Structural Biochemistry/Enzyme/Acetylcholinesterase

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Acetylcholinesterase Rainbow.png

Acetylcholinesterase (AChE) is a serine protease found at cholinergic synapses attached to the postsynaptic cleft. It primary role is to terminate synaptic transmission by hydrolysis of the the neurotransmitter Acetylcholine.



Structure and Function[edit]

Reverse view of Acetylcholinesterase with the alpha helices in pink and beta sheet in wheat

The structure of Acetylcholinesterase was first determined by J.L. Sussman in 1991 by X-ray analysis. [1] AChE is a 537 amino acid-long peptide monomer capable of hydrolyzing acetylcholine at a rate of 250000 molecules a second. It is composed of a 12-stranded mixed beta sheet surrounded by 14 alpha helices giving it a tertiary structure similar to many hydrolases. The active site is atypical as it “contains Glu, not Asp in theSer-His-acid catalytic triad and because the relation of the triad to the rest of the protein approximates a mirror image of that seen in the serine proteases.” [2] The active site is located in a deep gorge that stretches halfway into the protein. The gorge itself is composed of 14 aromatic residues that help stabilize the quaternary ammonium ion of acetylcholine. AChE is responsible for cleaving acetylcholine into acetate and choline; choline is then transferred back into the presynaptic nerve by choline acetyltransferase where it is resynthesized into acetylcholine by acetyl-CoA. Without AChE, acetylcholine accumulates in the synaptic cleft leading to constant depolarization of the postsynaptic nerve causing the targeted muscle to remain contracted; this has led to targeted development of AChE inhibitors to serve as nerve agents and pesticides.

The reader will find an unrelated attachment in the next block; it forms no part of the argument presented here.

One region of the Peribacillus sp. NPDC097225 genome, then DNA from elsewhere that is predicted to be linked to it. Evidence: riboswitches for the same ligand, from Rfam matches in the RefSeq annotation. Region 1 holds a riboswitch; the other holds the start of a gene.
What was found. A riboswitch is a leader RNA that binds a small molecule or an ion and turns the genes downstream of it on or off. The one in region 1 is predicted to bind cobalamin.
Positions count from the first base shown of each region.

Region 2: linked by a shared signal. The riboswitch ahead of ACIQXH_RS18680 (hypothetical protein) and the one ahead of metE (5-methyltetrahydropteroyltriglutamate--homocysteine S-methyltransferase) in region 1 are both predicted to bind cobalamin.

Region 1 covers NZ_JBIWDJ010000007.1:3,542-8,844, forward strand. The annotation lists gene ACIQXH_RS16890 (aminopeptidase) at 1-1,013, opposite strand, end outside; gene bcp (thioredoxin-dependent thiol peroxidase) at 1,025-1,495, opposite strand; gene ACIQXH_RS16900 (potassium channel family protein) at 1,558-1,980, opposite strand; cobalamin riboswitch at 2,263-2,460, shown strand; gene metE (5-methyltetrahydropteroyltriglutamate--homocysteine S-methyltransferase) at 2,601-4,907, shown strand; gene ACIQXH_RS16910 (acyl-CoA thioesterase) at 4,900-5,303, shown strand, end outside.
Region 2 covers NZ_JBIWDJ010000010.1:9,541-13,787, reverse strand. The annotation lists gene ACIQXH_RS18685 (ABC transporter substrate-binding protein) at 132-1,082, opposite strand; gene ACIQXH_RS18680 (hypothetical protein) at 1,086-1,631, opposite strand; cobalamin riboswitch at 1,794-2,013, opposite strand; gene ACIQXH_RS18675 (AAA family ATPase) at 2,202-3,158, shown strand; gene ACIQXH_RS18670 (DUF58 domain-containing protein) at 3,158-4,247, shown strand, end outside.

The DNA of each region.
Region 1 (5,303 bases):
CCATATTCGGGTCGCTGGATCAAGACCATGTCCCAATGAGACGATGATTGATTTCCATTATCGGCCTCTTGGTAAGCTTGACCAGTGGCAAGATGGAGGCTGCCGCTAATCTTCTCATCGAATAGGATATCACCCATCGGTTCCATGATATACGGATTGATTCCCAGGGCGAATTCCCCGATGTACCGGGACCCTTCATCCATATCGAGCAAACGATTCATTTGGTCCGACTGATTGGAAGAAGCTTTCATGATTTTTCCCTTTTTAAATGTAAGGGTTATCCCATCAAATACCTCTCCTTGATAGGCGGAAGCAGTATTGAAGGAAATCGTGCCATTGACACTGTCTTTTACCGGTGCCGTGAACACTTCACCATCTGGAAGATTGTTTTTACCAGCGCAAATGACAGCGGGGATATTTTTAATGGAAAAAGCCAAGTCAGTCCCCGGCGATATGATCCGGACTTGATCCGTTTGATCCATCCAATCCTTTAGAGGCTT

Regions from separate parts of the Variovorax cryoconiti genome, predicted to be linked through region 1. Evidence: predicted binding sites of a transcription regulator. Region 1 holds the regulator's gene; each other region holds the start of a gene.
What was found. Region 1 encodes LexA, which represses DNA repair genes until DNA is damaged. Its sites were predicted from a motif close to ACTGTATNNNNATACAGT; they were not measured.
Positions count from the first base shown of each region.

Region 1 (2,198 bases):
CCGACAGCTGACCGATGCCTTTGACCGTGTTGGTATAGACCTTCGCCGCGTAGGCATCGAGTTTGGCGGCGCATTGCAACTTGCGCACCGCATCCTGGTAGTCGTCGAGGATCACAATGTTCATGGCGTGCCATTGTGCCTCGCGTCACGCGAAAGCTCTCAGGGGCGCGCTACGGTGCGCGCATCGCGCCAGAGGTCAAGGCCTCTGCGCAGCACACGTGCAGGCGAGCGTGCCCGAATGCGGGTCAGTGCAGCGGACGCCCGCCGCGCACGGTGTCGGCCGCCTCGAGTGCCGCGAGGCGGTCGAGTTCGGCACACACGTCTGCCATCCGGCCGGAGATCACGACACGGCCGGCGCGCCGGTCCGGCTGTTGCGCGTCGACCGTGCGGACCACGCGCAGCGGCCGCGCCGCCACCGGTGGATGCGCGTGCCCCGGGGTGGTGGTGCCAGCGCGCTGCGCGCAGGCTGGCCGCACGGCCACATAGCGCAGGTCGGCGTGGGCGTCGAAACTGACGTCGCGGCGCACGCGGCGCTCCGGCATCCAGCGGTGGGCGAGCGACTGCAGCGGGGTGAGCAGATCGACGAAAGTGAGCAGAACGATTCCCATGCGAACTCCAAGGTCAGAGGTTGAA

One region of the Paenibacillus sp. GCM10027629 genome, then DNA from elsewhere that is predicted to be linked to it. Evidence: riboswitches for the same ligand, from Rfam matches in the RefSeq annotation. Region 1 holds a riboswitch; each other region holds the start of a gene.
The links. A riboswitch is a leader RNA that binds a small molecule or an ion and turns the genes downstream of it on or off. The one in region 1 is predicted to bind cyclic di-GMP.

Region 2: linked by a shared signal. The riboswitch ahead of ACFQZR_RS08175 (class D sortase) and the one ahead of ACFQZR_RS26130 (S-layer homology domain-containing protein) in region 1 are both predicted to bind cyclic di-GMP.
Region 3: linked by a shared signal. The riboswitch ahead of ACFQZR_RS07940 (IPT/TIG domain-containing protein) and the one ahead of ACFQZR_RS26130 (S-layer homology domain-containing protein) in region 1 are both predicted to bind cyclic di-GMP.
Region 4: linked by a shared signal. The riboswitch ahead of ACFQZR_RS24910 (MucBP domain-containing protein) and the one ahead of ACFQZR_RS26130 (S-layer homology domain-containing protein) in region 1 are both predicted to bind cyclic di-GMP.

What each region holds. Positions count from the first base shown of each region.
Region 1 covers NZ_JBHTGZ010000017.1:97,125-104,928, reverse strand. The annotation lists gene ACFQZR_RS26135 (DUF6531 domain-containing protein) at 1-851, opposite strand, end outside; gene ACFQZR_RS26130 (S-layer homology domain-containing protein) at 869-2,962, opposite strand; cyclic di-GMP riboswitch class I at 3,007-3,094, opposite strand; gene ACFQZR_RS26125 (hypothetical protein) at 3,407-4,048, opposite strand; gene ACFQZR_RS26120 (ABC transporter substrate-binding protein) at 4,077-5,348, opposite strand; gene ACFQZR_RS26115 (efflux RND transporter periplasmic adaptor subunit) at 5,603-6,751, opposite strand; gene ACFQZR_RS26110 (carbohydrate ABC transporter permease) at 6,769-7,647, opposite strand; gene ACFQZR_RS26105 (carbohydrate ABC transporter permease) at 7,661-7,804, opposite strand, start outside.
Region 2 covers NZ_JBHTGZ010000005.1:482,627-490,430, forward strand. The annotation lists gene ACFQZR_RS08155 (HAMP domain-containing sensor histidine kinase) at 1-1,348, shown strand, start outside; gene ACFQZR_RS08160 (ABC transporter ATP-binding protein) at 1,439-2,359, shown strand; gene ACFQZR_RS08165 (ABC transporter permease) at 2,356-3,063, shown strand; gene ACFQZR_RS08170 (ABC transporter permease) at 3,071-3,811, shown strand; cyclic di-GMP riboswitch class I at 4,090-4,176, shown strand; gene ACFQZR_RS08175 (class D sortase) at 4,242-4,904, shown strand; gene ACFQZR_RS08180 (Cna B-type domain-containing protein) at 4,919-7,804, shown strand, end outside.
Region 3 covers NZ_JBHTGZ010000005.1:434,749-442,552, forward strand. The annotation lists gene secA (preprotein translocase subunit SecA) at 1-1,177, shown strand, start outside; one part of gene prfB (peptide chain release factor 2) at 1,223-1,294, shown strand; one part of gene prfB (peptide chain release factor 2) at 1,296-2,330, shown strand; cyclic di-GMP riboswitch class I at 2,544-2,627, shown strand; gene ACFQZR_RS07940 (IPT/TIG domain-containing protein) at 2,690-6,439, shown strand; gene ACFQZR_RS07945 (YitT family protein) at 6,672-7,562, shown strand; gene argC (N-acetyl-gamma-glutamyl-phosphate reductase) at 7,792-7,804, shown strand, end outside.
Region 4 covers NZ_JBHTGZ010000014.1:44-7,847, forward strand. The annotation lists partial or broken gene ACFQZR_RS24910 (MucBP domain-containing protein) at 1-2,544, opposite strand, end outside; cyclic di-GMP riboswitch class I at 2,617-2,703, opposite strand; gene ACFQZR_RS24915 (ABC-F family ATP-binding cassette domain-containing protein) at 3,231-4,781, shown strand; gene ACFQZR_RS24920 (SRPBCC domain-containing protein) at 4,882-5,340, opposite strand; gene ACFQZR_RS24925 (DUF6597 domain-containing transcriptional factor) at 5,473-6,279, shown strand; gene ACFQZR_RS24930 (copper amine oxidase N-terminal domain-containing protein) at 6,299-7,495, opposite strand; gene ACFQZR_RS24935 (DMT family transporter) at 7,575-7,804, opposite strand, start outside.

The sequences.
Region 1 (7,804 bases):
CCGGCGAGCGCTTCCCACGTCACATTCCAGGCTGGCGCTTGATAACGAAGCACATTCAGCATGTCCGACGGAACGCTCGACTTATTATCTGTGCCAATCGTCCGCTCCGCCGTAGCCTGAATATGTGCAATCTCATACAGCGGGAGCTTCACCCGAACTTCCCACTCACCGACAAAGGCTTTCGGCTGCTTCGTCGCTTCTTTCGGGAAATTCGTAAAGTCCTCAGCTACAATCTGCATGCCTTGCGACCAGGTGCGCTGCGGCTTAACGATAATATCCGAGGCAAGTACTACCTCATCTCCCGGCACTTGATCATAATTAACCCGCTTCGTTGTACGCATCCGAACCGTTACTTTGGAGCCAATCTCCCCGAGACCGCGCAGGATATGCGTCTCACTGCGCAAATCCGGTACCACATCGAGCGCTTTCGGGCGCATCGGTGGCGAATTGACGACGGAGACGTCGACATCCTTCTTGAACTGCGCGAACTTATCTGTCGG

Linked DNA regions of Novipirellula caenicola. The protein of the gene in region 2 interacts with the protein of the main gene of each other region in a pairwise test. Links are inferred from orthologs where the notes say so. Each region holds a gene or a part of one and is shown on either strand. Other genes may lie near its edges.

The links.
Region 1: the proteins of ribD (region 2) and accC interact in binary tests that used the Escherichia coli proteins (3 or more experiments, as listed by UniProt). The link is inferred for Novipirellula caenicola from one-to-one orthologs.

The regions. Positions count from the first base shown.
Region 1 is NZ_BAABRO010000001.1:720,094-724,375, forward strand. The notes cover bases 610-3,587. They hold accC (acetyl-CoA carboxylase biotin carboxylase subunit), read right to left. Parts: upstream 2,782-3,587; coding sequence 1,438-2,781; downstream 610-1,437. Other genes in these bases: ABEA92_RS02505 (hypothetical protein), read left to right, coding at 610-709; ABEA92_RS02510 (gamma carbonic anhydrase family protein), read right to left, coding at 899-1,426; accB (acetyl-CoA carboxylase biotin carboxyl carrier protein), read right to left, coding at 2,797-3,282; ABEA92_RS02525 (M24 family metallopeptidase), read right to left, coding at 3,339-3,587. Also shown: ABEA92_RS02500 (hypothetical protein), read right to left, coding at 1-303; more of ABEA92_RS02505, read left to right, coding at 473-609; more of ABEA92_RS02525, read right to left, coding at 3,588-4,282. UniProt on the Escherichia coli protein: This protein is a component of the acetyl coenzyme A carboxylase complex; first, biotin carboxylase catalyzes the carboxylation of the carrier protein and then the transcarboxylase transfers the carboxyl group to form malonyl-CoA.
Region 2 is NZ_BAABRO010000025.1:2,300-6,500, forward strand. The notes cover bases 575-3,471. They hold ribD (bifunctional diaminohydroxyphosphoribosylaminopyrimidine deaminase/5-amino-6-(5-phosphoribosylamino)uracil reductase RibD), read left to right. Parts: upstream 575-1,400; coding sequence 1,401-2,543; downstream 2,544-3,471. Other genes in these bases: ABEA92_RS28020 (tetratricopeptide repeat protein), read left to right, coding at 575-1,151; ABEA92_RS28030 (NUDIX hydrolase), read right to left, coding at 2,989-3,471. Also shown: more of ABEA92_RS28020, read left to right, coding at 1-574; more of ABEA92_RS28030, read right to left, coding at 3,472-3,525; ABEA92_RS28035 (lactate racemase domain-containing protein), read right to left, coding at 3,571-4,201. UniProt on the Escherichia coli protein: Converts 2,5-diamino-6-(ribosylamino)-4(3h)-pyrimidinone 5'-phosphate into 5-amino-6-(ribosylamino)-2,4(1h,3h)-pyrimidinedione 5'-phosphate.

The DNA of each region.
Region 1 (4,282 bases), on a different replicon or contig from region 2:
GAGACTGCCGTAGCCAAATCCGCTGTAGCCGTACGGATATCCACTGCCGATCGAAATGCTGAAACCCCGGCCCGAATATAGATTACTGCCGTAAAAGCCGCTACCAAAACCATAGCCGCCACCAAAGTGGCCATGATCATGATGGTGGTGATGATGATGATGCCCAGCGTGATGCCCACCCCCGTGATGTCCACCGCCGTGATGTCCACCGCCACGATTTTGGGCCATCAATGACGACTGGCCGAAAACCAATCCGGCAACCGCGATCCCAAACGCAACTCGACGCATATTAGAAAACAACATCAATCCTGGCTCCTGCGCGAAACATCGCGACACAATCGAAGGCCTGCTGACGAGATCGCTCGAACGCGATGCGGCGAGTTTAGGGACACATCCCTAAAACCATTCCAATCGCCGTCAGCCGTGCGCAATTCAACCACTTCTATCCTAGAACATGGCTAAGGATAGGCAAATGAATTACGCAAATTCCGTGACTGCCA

Mechanism[edit]

AChE's mechanism for hydrolysis of acetylcholine, not depicted is Glu327 which stabilizes protonation of His440
AChE's mechanism for hydrolysis of acetylcholine, not depicted is Glu327 which stabilizes protonation of His440

Inhibition[edit]

Inhibitors of AChE target active Ser-200 and deacylate extremely slowly causing prolonged occupation of the enzyme’s active center and prevent it from hydrolyzing acetylcholine. Organophosphates (OP) and carbamates (CM) are the primary classifications of drugs that irreversibly inhibit AChE. OPs and CMs are frequently found in pesticides; some OPs can also be found in nerve warfare agents. [3] Exposure to OPs or CMs is quickly followed by continuous contraction of affected muscles as acetylcholine neurotransmitter floods the synapse, this results in muscular paralysis, convulsions, and typically death by asphyxiation once the nerve agent has spread to the diaphragm. exposure is typically treated with oximes, however, the drug typically remains intercellularly and is capable of reinhibiting AChE; a primary focus of research is devoted to developing more reactive oximes for faster reactivation of AChE as well as discovering different pathways of reactivation . OPs are particularly lethal because they undergo an additional reaction called aging. Aging is a dealkylation step that results in an anionic phopho-conjugate that is unresponsive to oxime reactivation. [4] The cation produced by aging is stabilized by the same 14 aromatic residues in the lining of the gorge that stabilize acetylcholine's cation.

Inhibition of Acetylcholinesterase by a generic organophosphate
Inhibition of Acetylcholinesterase by a generic organophosphate
Aging of Soman, an organophosphate
Aging of Soman, an organophosphate

Notes[edit]

  1. Sussman, J. "Atomic Structure of Acetylcholinesterase from Torpedo Californica: A Prototypic Acetylcholine-binding Protein." Science 253.5022 (1991): 872-79. Print.
  2. Sussman, J. "Atomic Structure of Acetylcholinesterase from Torpedo Californica: A Prototypic Acetylcholine-binding Protein." Science 253.5022 (1991): 872-79. Print.
  3. Cochran, Rory. Oxime-assisted Acetylcholinesterase Catalytic Scavengers of Organophosphates That Resist Aging” The Journal of Biological Chemistry Vol. 286, NO. 34, pp. 29718-29724, August 26, 2011
  4. Cochran, Rory. Oxime-assisted Acetylcholinesterase Catalytic Scavengers of Organophosphates That Resist Aging” The Journal of Biological Chemistry Vol. 286, NO. 34, pp. 29718-29724, August 26, 2011